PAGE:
Why Was June 2013 The Biggest June Ever At The Box Office?

"Man Of Steel" Japan Premiere
"Man Of Steel" Japan Premiere / Jun Sato/GettyImages

June is technically the month when summer as a season starts on the calendar. However, when it comes to summer moviegoing, June is practically the halfway point for this lucrative corridor of the annual box office. Traditionally, the summer moviegoing season begins the first weekend of May and ends whenever Labor Day weekend occurs. This puts June smack dab in the middle of the season, making it a juicy spot to launch a big hit movie. All-time big blockbusters like Incredibles 2, Jurassic Park, and Spider-Man: Across the Spider-Verse, among many others, were released in this month.

Even given the deluge of blockbusters that have opened in this month, though, one June in particular towers over all others in terms of monthly domestic grosses. June 2013’s $1.282 billion monthly gross is the biggest single-month gross ever for June (not adjusting for inflation). It’s a massive sum that narrowly edges out the $1.280 billion haul of June 2018 and leaves months like the $1.003 billion haul of June 2023 in the dust. It’s clear the raw numbers behind June 2013 are impressive. But how did this month become such a massive box behemoth?

2013 was aided by one simple thing: a ton of movies in the marketplace. Even just in terms of holdovers, June 2013 was flooding with movies. May 2013 had already been a juggernaut in terms of delivering box office hits and those titles kept on chugging throughout May 2013. Memorial Day weekend 2013 alone delivered three big tentpoles (Fast & Furious 6, The Hangover: Part III, and Epic) that all made at least $33.3 million in the ensuing month. As for releases debuting in June 2013, a variety of big hits dropped in the month. This crop of newcomers ensured there was always something new at your local theater and that there was actual variety on the big screen.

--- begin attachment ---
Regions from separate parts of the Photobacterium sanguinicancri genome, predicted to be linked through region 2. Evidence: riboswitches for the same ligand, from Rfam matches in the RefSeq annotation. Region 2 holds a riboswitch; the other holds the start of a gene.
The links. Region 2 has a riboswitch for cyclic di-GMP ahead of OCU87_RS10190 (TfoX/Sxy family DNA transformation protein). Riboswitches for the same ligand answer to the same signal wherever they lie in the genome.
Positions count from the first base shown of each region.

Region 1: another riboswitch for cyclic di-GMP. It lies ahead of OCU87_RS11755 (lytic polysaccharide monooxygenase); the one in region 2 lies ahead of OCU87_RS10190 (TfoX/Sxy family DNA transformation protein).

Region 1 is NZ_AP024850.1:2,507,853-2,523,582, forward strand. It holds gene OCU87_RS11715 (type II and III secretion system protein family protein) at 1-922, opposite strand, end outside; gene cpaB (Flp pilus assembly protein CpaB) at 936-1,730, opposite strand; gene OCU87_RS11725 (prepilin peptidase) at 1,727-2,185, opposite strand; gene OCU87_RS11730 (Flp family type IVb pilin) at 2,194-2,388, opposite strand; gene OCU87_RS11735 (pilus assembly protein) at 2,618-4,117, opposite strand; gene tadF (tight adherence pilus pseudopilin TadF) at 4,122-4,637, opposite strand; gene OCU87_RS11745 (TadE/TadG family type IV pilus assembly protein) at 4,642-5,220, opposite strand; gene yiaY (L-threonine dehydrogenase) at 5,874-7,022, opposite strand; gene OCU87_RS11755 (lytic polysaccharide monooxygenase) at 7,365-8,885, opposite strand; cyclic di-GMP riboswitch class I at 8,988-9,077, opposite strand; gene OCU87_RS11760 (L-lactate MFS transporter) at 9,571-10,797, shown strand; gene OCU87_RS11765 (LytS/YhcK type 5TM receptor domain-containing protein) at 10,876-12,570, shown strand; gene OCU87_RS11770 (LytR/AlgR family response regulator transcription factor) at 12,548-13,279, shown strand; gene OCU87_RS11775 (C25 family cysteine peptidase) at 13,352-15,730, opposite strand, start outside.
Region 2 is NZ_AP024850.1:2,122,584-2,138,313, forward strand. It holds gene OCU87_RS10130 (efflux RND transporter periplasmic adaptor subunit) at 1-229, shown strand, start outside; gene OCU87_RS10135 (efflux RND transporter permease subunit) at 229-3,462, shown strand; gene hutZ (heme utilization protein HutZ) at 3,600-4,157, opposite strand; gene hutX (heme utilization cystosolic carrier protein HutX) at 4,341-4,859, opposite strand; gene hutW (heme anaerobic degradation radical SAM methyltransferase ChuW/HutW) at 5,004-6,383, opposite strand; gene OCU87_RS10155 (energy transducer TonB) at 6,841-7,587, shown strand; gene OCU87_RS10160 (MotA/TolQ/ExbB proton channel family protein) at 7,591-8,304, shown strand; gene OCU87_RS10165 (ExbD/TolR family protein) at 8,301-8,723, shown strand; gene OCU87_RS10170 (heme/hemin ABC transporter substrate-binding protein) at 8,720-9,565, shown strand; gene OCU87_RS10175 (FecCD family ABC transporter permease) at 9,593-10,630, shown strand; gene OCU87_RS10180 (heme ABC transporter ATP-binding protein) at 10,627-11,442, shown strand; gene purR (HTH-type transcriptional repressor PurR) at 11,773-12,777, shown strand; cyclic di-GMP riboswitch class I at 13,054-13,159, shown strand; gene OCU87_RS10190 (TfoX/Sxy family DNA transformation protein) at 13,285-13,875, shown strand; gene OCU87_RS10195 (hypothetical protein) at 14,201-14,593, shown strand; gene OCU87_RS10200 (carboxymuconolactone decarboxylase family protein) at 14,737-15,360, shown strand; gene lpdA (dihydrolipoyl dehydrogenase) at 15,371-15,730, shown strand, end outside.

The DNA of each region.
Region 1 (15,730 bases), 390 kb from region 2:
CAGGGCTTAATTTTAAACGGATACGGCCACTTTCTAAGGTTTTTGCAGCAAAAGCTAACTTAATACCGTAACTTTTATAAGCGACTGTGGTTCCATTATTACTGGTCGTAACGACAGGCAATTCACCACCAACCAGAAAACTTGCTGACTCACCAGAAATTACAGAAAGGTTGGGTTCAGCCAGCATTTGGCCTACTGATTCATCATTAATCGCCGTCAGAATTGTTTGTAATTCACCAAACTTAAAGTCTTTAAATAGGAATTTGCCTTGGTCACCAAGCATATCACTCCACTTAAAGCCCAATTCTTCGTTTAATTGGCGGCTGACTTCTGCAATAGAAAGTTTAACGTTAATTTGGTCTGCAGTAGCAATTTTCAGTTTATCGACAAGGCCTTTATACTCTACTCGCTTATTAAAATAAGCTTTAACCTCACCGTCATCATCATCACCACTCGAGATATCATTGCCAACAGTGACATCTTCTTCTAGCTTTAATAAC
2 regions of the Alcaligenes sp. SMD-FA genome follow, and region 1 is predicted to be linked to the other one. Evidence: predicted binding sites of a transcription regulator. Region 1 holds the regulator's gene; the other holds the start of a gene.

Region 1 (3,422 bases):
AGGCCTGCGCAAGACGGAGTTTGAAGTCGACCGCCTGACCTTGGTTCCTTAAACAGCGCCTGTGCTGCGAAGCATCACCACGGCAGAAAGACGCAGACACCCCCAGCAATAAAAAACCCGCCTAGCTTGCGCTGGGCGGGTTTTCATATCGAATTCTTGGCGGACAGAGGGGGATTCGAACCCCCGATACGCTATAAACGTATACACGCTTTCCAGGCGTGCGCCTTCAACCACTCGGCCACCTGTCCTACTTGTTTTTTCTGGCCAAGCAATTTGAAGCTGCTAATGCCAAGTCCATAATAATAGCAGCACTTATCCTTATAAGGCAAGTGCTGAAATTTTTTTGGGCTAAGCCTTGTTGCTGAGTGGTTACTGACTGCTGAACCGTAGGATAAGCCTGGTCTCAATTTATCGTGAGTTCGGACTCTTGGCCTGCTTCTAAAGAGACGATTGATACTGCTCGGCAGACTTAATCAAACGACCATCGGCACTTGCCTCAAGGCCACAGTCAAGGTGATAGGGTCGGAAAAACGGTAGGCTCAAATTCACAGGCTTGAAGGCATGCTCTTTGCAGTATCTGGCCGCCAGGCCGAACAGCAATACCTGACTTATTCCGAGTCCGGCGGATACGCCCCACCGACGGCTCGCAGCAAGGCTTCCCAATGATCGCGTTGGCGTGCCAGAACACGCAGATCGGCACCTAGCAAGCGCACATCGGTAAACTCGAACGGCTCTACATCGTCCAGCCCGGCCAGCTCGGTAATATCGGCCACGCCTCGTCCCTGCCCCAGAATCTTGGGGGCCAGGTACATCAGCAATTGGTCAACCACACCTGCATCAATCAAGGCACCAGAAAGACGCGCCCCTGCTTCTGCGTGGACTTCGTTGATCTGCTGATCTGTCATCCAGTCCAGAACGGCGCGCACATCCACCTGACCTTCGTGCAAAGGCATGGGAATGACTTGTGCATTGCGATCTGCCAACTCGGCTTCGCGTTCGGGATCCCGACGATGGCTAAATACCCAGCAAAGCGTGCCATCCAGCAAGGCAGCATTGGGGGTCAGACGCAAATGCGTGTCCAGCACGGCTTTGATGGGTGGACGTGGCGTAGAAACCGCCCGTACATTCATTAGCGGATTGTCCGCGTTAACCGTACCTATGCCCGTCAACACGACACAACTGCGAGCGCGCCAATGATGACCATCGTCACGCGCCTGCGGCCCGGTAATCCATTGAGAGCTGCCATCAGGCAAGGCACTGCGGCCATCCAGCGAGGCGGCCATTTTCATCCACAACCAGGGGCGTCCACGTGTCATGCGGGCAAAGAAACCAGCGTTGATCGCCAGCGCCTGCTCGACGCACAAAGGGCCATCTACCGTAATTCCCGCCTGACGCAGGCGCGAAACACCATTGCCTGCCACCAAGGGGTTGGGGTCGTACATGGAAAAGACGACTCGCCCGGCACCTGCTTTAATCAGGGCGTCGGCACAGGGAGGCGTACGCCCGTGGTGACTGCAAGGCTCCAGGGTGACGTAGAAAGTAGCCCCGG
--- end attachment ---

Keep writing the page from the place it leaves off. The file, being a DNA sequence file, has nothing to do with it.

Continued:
Just look at the second weekend of the year, which housed the first DC Extended Universe title, Man of Steel. That heavily-promoted blockbuster was handily the highest-grossing title of June 2013 with a $248.5 million haul in this month alone. The same weekend people could watch Henry Cavill snap Michael Shannon’s neck, This is the End opened in theaters. This comedy didn’t just begin an odd trend of movies from cis-het artists being obsessed with the idea that Channing Tatum could be gay. It also provided perfect counterprogramming to a grim PG-13 superhero movie. With two vastly different features in the marketplace, the box office prospered. The June 14-16, 2013 weekend brought in $192.9 million alone, a spectacular haul. Most impressively of all, that wasn't the biggest weekend in June 2013!

That honor belonged to the June 21-23 frame where another two major polar opposite titles debut. Monsters University and World War Z both opened this weekend and each grossed $66+ million a piece (University even cleared $80 million). A G-rated animated kid’s movie and a sweeping epic about Brad Pitt fighting zombies could coexist without a problem. With Man of Steel making another $41.2 million, three separate movies made over $40 million in one weekend, a staggering sight. The entire weekend grossed $228.5 million and, much like that Man of Steel/This is the End showdown, demonstrated the power of counterprogramming. Two separate Barbenheimer-esque duels had bolstered the June 2013 box office to incredible heights.